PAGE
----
PROVIDENCE, R.I. A local television reporter was convicted of criminal contempt today for refusing to say who gave him an FBI videotape showing a city official taking a bribe.
Jim Taricani, of WJAR-TV, faces up to six months in prison when he is sentenced by U.S. District Judge Ernest Torres on Dec. 9.
Taricani, 55, broke no law by repeatedly airing the tape, which was among evidence collected by the federal government during its probe into corruption at City Hall under former Mayor Vincent “Buddy” Cianci Jr. But a special prosecutor was appointed to find out who leaked the tape because the leak violated a court order.
At today’s trial, Torres denied a defense motion to dismiss the case and said it is “a complete distortion of the issue” to argue First Amendment privilege, which Taricani had claimed.
“He’s not being punished for airing the tape,” Torres said. “He wouldn’t be here” if he told special prosecutor Marc DeSisto who gave him the tape, Torres added.
Last fall, Torres ordered Taricani to answer questions about the tape, but Taricani refused, saying he has a constitutional right to keep his sources confidential.
“The issue is a very simple one,” Torres said today. “Did (the reporter) willfully violate this court’s order? The evidence is clear ... and undisputed” that he did.
After the 45-minute trial, Taricani called the decision an “assault on journalistic freedom.” He said he never expected that he would have to serve time for doing his job.
“I made a promise to my source which I intend to keep,” Taricani said.
The tape shows an undercover FBI informant giving a cash-bribe to top Cianci aide Frank Corrente. It aired in February 2001, two months before Cianci, Corrente and others were indicted in the investigation code-named “Operation Plunder Dome.” Cianci and Corrente were convicted and are serving time in federal prison.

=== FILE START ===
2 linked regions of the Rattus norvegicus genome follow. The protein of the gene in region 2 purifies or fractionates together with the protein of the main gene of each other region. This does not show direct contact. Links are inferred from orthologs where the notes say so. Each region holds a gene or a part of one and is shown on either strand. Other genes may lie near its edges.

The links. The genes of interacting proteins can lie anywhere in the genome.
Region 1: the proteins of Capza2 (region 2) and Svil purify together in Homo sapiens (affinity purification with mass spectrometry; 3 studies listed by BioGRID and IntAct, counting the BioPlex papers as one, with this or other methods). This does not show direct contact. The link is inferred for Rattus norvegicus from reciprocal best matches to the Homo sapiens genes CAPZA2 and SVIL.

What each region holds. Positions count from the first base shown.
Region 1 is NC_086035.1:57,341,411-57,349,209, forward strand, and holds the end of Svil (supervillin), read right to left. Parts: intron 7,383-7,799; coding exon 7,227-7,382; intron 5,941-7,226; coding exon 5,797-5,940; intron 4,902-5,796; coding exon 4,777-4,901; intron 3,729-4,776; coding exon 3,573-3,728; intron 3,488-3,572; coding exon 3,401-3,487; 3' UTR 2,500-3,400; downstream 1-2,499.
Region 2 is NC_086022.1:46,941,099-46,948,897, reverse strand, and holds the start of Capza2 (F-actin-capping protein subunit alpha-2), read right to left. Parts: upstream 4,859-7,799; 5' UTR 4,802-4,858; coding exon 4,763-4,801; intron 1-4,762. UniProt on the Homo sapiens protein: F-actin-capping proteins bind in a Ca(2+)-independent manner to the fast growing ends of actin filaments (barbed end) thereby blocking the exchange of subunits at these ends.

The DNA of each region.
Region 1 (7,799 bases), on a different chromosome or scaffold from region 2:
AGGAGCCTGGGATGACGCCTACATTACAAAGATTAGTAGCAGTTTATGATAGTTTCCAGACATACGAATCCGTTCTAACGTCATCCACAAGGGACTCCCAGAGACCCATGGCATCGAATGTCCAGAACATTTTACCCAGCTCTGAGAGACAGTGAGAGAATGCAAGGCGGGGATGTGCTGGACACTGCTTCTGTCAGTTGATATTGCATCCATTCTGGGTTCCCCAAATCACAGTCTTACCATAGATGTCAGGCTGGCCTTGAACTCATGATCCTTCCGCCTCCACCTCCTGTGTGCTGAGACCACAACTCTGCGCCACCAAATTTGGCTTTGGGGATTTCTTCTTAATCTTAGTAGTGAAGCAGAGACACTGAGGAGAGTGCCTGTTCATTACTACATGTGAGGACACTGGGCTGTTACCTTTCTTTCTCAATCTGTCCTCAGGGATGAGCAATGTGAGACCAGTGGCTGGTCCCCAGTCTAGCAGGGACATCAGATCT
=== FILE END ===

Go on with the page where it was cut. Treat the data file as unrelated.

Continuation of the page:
In March, Torres found Taricani in civil contempt for refusing to disclose his source and imposed a $1,000-a-day fine until he did. WJAR, which is owned by NBC Universal Television Group, paid $85,000 for its reporter until the judge suspended the fine two weeks ago, saying it had not achieved its goal.
Around the nation, several reporters now confront possible fines or jail, including in cases of the leaked identity of CIA operative Valerie Plame and a lawsuit against the government by nuclear physicist Wen Ho Lee. Taricani is the first of this crop of reporters to be convicted of criminal contempt.
“I admire him enormously for sticking to his word,” said Lucy Dalglish, executive director of the Reporters Committee for Freedom of the Press. “If journalists start revealing confidential sources, they are going to be viewed as an arm of the government and government investigators.”
Torres said before today’s trial that he wouldn’t sentence Taricani to more than six months in prison because of the reporter’s health. Taricani underwent heart transplant surgery in 1996.
“My biggest concern is my health,” Taricani said outside the courthouse, adding that he follows a strict daily regiment, including taking pills every 12 hours.
Taricani said he would provide the court with more details on his health before the sentencing hearing. If he does go to prison, he hopes it is to a facility experienced in dealing with people who have received transplants.
Another potential factor in his sentence could be whether he knew when he received the videotape that it was in violation of a court order. The judge said he’d like Taricani to answer that question, something the reporter later said he hasn’t decided whether he’ll do.